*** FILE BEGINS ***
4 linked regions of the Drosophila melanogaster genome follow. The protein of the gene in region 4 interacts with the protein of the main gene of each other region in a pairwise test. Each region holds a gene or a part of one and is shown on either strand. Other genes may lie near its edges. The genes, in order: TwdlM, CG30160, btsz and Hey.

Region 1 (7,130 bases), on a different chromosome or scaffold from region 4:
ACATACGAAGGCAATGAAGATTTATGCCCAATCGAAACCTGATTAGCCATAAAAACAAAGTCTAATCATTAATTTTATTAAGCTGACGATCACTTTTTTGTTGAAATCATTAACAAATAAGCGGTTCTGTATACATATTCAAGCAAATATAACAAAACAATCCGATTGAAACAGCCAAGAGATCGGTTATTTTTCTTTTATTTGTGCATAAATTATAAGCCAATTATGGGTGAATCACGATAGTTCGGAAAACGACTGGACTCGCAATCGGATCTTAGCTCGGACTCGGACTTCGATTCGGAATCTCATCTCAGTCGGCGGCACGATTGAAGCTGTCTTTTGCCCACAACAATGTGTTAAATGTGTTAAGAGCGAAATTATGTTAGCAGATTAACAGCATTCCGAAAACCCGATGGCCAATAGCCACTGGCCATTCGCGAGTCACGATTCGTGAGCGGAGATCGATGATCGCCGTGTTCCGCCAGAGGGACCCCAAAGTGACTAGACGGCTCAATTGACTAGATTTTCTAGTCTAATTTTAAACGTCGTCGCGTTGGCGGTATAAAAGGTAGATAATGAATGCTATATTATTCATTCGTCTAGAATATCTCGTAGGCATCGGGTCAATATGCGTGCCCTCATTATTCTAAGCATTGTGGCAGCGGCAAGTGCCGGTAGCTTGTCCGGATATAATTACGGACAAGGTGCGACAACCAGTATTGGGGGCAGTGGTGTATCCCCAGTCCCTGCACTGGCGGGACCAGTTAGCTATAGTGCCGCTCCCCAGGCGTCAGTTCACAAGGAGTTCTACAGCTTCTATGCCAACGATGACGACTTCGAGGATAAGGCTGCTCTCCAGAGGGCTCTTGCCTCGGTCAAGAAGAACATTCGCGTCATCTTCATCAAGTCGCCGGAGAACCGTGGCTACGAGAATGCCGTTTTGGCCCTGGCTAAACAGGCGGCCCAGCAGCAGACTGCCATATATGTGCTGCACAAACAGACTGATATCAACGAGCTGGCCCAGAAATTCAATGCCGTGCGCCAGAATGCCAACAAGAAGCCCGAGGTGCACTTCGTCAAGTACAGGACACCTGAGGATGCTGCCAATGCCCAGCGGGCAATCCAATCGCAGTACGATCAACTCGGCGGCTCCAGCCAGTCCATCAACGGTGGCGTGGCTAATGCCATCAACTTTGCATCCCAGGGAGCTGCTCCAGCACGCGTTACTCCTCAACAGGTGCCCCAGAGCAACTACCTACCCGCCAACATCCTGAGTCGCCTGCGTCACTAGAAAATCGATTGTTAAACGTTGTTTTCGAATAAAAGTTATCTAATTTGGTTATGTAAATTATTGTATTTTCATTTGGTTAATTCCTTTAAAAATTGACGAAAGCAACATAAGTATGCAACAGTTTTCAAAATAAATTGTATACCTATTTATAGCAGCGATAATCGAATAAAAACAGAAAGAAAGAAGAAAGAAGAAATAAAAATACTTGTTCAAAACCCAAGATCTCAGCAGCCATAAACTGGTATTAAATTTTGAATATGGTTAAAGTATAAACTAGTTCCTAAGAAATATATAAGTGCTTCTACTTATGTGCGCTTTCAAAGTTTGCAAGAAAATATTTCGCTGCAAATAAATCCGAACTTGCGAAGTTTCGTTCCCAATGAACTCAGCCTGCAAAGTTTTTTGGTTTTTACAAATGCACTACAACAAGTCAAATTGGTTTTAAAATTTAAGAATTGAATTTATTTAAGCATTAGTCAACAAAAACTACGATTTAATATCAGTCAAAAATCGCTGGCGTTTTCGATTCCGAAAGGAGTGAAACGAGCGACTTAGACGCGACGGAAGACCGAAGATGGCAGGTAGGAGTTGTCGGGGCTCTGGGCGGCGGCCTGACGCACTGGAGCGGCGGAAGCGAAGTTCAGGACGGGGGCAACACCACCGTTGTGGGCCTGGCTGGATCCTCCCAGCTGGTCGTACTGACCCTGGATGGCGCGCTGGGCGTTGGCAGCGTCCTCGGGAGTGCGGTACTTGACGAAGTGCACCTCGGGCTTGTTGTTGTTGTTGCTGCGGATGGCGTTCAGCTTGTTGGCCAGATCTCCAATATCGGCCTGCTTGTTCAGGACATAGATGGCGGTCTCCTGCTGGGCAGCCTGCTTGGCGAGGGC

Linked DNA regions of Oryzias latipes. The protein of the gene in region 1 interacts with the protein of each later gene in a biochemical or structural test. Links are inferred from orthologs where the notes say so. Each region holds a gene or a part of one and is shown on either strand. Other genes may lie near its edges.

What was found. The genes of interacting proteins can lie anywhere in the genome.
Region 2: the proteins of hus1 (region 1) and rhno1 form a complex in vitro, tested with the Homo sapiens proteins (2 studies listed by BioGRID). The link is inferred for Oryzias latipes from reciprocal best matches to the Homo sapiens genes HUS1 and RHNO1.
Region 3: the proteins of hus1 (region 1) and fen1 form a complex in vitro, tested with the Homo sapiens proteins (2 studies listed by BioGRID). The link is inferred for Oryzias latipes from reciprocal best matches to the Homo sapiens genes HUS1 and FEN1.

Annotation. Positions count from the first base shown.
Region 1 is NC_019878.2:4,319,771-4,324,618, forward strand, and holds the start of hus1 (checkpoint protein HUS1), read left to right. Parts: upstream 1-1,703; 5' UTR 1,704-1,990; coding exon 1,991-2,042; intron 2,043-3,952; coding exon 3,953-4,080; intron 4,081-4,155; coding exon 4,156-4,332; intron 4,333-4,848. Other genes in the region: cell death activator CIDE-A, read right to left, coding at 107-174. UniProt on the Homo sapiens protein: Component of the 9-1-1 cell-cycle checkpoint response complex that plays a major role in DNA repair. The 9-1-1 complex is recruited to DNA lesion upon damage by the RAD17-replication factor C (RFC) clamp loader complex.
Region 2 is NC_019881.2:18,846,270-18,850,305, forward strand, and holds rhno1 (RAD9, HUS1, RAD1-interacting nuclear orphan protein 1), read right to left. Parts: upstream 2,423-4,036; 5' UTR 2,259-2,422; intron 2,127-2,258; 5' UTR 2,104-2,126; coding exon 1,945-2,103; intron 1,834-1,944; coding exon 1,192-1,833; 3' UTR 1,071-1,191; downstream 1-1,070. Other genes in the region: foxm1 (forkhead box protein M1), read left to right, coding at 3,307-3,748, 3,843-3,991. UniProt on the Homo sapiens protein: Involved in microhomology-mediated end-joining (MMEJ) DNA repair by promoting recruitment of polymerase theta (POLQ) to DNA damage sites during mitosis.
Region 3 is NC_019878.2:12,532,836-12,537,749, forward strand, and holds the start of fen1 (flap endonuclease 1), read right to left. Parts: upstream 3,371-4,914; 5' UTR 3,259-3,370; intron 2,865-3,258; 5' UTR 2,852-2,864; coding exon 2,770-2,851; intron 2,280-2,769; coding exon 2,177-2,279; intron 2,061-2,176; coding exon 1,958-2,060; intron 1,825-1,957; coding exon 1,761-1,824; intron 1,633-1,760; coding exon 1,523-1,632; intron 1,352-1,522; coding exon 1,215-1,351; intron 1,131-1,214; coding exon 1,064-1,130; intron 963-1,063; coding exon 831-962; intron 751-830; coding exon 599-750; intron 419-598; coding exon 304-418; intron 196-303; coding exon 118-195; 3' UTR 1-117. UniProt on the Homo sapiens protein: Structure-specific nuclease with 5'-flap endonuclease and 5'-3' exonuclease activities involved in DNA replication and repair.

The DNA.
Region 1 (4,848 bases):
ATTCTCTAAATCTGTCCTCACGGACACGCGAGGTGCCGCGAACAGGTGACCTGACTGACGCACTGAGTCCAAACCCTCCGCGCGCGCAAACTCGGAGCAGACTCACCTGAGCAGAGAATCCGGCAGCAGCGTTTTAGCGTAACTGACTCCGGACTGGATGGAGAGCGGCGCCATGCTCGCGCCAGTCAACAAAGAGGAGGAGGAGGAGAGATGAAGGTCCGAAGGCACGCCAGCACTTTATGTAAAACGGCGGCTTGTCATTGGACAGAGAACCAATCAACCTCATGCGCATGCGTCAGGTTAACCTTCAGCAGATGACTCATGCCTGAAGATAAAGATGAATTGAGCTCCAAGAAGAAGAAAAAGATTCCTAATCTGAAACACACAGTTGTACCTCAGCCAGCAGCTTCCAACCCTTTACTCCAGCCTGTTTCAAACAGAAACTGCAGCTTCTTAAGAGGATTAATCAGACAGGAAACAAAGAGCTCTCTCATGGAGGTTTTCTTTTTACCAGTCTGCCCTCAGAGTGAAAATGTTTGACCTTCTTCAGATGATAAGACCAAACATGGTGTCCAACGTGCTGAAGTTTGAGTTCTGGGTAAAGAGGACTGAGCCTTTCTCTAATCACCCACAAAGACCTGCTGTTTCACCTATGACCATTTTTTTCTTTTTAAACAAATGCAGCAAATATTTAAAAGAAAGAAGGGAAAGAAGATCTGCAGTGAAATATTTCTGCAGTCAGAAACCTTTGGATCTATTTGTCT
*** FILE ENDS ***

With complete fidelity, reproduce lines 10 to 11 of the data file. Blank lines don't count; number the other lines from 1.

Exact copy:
Region 2 is NC_019881.2:18,846,270-18,850,305, forward strand, and holds rhno1 (RAD9, HUS1, RAD1-interacting nuclear orphan protein 1), read right to left. Parts: upstream 2,423-4,036; 5' UTR 2,259-2,422; intron 2,127-2,258; 5' UTR 2,104-2,126; coding exon 1,945-2,103; intron 1,834-1,944; coding exon 1,192-1,833; 3' UTR 1,071-1,191; downstream 1-1,070. Other genes in the region: foxm1 (forkhead box protein M1), read left to right, coding at 3,307-3,748, 3,843-3,991. UniProt on the Homo sapiens protein: Involved in microhomology-mediated end-joining (MMEJ) DNA repair by promoting recruitment of polymerase theta (POLQ) to DNA damage sites during mitosis.
Region 3 is NC_019878.2:12,532,836-12,537,749, forward strand, and holds the start of fen1 (flap endonuclease 1), read right to left. Parts: upstream 3,371-4,914; 5' UTR 3,259-3,370; intron 2,865-3,258; 5' UTR 2,852-2,864; coding exon 2,770-2,851; intron 2,280-2,769; coding exon 2,177-2,279; intron 2,061-2,176; coding exon 1,958-2,060; intron 1,825-1,957; coding exon 1,761-1,824; intron 1,633-1,760; coding exon 1,523-1,632; intron 1,352-1,522; coding exon 1,215-1,351; intron 1,131-1,214; coding exon 1,064-1,130; intron 963-1,063; coding exon 831-962; intron 751-830; coding exon 599-750; intron 419-598; coding exon 304-418; intron 196-303; coding exon 118-195; 3' UTR 1-117. UniProt on the Homo sapiens protein: Structure-specific nuclease with 5'-flap endonuclease and 5'-3' exonuclease activities involved in DNA replication and repair.